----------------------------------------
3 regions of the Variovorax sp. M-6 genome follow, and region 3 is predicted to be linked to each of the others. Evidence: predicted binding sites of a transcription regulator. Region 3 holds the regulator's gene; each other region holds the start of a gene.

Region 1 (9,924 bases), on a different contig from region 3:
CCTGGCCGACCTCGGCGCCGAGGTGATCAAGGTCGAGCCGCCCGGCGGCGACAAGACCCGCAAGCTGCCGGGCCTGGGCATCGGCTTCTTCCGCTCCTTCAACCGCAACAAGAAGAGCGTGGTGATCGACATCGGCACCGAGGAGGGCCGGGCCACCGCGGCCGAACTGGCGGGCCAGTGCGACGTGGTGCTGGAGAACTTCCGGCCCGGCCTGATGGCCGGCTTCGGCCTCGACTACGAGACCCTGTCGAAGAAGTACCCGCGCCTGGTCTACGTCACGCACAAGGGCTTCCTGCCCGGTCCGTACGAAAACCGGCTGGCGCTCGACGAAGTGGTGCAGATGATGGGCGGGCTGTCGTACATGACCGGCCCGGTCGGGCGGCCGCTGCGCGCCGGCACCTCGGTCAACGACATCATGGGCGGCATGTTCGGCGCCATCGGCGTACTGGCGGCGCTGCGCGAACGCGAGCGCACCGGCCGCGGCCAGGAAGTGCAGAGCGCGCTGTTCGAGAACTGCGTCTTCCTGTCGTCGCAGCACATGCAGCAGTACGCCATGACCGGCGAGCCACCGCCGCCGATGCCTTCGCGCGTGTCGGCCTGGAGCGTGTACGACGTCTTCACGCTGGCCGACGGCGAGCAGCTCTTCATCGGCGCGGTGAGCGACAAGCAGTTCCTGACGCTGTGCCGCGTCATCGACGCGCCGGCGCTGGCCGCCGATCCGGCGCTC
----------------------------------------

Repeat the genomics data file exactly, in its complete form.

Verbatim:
3 regions of the Variovorax sp. M-6 genome follow, and region 3 is predicted to be linked to each of the others. Evidence: predicted binding sites of a transcription regulator. Region 3 holds the regulator's gene; each other region holds the start of a gene.

Region 1 (9,924 bases), on a different contig from region 3:
CCTGGCCGACCTCGGCGCCGAGGTGATCAAGGTCGAGCCGCCCGGCGGCGACAAGACCCGCAAGCTGCCGGGCCTGGGCATCGGCTTCTTCCGCTCCTTCAACCGCAACAAGAAGAGCGTGGTGATCGACATCGGCACCGAGGAGGGCCGGGCCACCGCGGCCGAACTGGCGGGCCAGTGCGACGTGGTGCTGGAGAACTTCCGGCCCGGCCTGATGGCCGGCTTCGGCCTCGACTACGAGACCCTGTCGAAGAAGTACCCGCGCCTGGTCTACGTCACGCACAAGGGCTTCCTGCCCGGTCCGTACGAAAACCGGCTGGCGCTCGACGAAGTGGTGCAGATGATGGGCGGGCTGTCGTACATGACCGGCCCGGTCGGGCGGCCGCTGCGCGCCGGCACCTCGGTCAACGACATCATGGGCGGCATGTTCGGCGCCATCGGCGTACTGGCGGCGCTGCGCGAACGCGAGCGCACCGGCCGCGGCCAGGAAGTGCAGAGCGCGCTGTTCGAGAACTGCGTCTTCCTGTCGTCGCAGCACATGCAGCAGTACGCCATGACCGGCGAGCCACCGCCGCCGATGCCTTCGCGCGTGTCGGCCTGGAGCGTGTACGACGTCTTCACGCTGGCCGACGGCGAGCAGCTCTTCATCGGCGCGGTGAGCGACAAGCAGTTCCTGACGCTGTGCCGCGTCATCGACGCGCCGGCGCTGGCCGCCGATCCGGCGCTC